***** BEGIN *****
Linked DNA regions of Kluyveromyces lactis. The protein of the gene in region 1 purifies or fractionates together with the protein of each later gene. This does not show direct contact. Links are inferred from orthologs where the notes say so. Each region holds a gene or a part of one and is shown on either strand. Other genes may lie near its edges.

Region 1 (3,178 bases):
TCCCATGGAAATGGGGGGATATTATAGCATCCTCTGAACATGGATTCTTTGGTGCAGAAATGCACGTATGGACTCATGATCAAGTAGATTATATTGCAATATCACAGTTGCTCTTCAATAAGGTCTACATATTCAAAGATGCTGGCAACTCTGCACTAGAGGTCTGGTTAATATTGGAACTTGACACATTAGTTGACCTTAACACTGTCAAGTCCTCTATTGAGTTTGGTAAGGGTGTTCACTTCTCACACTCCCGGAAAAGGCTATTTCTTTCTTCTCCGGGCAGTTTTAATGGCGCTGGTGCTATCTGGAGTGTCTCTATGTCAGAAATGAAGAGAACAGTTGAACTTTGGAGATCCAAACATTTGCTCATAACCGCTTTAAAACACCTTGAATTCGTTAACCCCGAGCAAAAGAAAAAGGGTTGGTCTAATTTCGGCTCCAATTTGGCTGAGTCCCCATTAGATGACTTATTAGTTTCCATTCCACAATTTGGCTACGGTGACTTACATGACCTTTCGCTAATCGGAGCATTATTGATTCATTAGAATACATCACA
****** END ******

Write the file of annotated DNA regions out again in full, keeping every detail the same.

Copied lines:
Linked DNA regions of Kluyveromyces lactis. The protein of the gene in region 1 purifies or fractionates together with the protein of each later gene. This does not show direct contact. Links are inferred from orthologs where the notes say so. Each region holds a gene or a part of one and is shown on either strand. Other genes may lie near its edges.

Region 1 (3,178 bases):
TCCCATGGAAATGGGGGGATATTATAGCATCCTCTGAACATGGATTCTTTGGTGCAGAAATGCACGTATGGACTCATGATCAAGTAGATTATATTGCAATATCACAGTTGCTCTTCAATAAGGTCTACATATTCAAAGATGCTGGCAACTCTGCACTAGAGGTCTGGTTAATATTGGAACTTGACACATTAGTTGACCTTAACACTGTCAAGTCCTCTATTGAGTTTGGTAAGGGTGTTCACTTCTCACACTCCCGGAAAAGGCTATTTCTTTCTTCTCCGGGCAGTTTTAATGGCGCTGGTGCTATCTGGAGTGTCTCTATGTCAGAAATGAAGAGAACAGTTGAACTTTGGAGATCCAAACATTTGCTCATAACCGCTTTAAAACACCTTGAATTCGTTAACCCCGAGCAAAAGAAAAAGGGTTGGTCTAATTTCGGCTCCAATTTGGCTGAGTCCCCATTAGATGACTTATTAGTTTCCATTCCACAATTTGGCTACGGTGACTTACATGACCTTTCGCTAATCGGAGCATTATTGATTCATTAGAATACATCACA